Editor's Note: This article originally appeared on Business Insider.
The Army, the Marine Corps, and the special operations community all want the same bolt-action rifle for their snipers, and U.S. sharpshooters are excited to get their hands on it.
“It's an awesome gun,” 1st Sgt. Kevin Sipes, a seasoned Army sniper, told Insider, referring to the Barrett Multi-Role Adaptive Design (MRAD) rifle, known as the Precision Sniper Rifle (PSR) in the Army and the Advanced Sniper Rifle (ASR) by Special Operations Command and the Marines.
The PSR, which the Army also calls the Mk 22, is a “good gun coming at a good time that is going to increase efficiency and capabilities,” Sipes, who oversees the sniper course at Fort Benning, Ga., said.
“We're excited about it because it's going to improve capabilities, it's going to improve our ability to conduct operations, and it is going to allow for a more flexible sniper element,” he said, explaining that the new rifle essentially lets U.S. snipers employ three separate weapon systems in a single platform.
Instead of making U.S. military snipers choose between weapons capable of firing different rounds for different missions and targets, the multi-caliber rifle can be chambered in 7.62X51 mm NATO, .300 Norma Magnum, and .338 Norma Magnum.
“It gives more flexibility to the sniper as to what configuration to put it in and what targets they are going after,” Lt. Col. Chris Kennedy, lethality branch chief of the Maneuver Center of Excellence's Capabilities Development and Integration Directorate soldier division, previously told Insider.
The weapon is expected to replace the Army's M2010 and M107 sniper rifles, which Sipes said have “served the Army extremely well.”
Sipes and his team were tapped to provide feedback on the PSR program. Speaking for a team of snipers, he told Insider that “there hasn't been any negative feedback. We are all excited to get that weapon system.”
“I can tell you I never saw anything on that gun that I didn't like,” he said. “It shoots phenomenally well. What it does, as far as barrel changes and things like that go, is pretty exceptional.”
Special Operations Command awarded Barrett a $49.9 million contract in March 2019 for the MRAD rifle for its ASR program.
In the Department of the Navy's fiscal year 2021 budget proposal, the Marine Corps put in a $4 million request for 250 ASRs. The aim is for the ASRs to “replace all current bolt-action sniper rifles in the Marine Corps.”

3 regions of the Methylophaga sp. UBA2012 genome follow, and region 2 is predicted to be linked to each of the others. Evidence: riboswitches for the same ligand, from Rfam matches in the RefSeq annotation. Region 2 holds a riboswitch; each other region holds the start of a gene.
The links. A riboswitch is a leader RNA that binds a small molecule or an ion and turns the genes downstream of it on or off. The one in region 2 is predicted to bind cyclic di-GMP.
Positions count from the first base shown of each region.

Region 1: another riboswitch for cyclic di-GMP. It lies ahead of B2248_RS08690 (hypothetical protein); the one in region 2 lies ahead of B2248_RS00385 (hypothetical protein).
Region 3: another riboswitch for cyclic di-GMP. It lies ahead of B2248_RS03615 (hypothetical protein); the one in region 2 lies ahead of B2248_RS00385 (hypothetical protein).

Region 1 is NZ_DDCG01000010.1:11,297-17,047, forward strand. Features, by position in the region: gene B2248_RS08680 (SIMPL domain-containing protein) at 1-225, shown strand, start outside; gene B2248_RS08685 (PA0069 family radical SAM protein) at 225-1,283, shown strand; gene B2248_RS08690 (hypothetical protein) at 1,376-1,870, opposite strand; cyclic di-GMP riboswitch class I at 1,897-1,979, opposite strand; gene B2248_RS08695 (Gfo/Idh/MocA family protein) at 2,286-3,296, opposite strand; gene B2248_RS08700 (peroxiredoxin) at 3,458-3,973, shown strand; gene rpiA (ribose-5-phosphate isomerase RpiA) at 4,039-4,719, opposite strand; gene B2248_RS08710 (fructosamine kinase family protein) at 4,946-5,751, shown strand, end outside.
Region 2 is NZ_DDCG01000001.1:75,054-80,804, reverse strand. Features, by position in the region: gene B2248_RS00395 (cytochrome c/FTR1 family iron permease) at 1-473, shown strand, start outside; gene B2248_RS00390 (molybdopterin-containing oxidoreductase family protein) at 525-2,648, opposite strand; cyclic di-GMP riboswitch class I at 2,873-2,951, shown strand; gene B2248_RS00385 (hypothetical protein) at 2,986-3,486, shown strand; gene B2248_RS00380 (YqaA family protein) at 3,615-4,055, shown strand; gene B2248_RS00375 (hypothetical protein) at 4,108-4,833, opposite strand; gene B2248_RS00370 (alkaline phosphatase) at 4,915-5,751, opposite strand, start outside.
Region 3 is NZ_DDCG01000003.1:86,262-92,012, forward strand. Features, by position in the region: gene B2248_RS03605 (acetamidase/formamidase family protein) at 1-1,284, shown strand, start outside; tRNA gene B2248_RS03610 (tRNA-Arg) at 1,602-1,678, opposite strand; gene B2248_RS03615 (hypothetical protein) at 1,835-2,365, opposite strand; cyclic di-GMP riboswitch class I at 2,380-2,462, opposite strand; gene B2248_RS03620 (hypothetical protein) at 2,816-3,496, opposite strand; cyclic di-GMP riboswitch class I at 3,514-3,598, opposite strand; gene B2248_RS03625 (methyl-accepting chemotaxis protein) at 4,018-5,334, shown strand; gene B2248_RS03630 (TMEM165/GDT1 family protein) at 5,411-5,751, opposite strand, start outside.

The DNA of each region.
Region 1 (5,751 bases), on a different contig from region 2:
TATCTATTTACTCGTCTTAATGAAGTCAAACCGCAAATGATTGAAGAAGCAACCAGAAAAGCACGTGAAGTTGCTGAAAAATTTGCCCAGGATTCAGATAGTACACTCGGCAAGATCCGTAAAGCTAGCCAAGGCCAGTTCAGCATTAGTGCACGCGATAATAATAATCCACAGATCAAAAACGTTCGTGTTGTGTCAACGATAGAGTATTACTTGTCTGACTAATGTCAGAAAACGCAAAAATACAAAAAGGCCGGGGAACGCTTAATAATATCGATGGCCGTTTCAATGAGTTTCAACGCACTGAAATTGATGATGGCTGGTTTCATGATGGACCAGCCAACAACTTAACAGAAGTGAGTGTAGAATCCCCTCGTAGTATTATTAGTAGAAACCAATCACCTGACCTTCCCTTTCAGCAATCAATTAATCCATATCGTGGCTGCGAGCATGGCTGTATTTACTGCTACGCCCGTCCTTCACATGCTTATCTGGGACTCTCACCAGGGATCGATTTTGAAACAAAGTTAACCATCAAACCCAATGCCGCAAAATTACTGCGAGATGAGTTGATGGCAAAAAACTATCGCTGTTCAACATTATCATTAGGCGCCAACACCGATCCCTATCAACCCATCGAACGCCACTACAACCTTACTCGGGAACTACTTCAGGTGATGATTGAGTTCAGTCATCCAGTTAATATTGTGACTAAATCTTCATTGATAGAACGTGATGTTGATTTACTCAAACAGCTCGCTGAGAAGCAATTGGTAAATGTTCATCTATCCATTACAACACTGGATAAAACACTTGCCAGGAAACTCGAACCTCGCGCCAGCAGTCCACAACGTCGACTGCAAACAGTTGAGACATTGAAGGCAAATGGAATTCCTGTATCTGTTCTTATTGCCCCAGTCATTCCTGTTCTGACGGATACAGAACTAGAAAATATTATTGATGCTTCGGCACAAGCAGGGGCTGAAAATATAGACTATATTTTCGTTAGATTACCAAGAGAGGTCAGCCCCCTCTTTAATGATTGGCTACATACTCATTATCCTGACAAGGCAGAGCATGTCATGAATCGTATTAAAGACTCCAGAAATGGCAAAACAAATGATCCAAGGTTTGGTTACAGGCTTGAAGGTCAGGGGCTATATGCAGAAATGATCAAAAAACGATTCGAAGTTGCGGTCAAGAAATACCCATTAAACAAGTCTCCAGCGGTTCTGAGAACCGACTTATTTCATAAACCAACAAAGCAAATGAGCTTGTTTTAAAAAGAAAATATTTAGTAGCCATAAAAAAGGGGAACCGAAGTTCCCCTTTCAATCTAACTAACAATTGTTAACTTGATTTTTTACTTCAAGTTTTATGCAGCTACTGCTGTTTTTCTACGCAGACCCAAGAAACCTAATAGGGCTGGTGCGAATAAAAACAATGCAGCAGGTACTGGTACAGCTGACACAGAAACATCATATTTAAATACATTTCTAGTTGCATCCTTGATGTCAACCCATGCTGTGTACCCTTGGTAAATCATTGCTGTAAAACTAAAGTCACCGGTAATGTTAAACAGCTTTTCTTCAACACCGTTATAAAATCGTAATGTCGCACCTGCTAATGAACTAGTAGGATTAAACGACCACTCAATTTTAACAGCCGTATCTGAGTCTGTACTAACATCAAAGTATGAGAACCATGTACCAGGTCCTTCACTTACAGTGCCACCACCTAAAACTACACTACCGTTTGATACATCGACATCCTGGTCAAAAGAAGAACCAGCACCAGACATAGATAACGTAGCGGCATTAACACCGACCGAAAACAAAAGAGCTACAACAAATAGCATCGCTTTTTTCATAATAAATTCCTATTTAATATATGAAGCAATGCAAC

U.S. snipers use two types of rifles in combat. They use semi-automatic rifles for increased maneuverability and rapid target engagement and bolt-action rifles for increased accuracy.
The Marine Corps request stressed that the new rifle offers “extended range, greater lethality, and a wider variety of special purpose ammunition.”
In its FY 2021 request, the Army put in a $10 million request for 536 PSRs, noting that the rifle “increases stand-off distances ensuring overmatch against enemy counter sniper engagements and increases sniper capability,” something increasingly important as the U.S. shifts its focus from counterterrorism to great power competition.
Fielding is still a little ways out, but Sipes said that “we are looking forward to moving that into the future.”
He explained, though, that the rifle is not what makes a sniper. “The equipment is just a bridge, an extension of you, not the other way around.”
Sipes previously told Insider that “there are a million things that go into being a sniper, and you have to be good at all of them.”
A single long-range shot, for instance, requires considerations of more than a dozen different variables, and concealment and camouflage, critical skills that allow a sniper to stealthily operate and avoid detection in dangerous areas, are no different.
Becoming a good sniper requires more than just good equipment, Sipes said. It requires constant training to become proficient.
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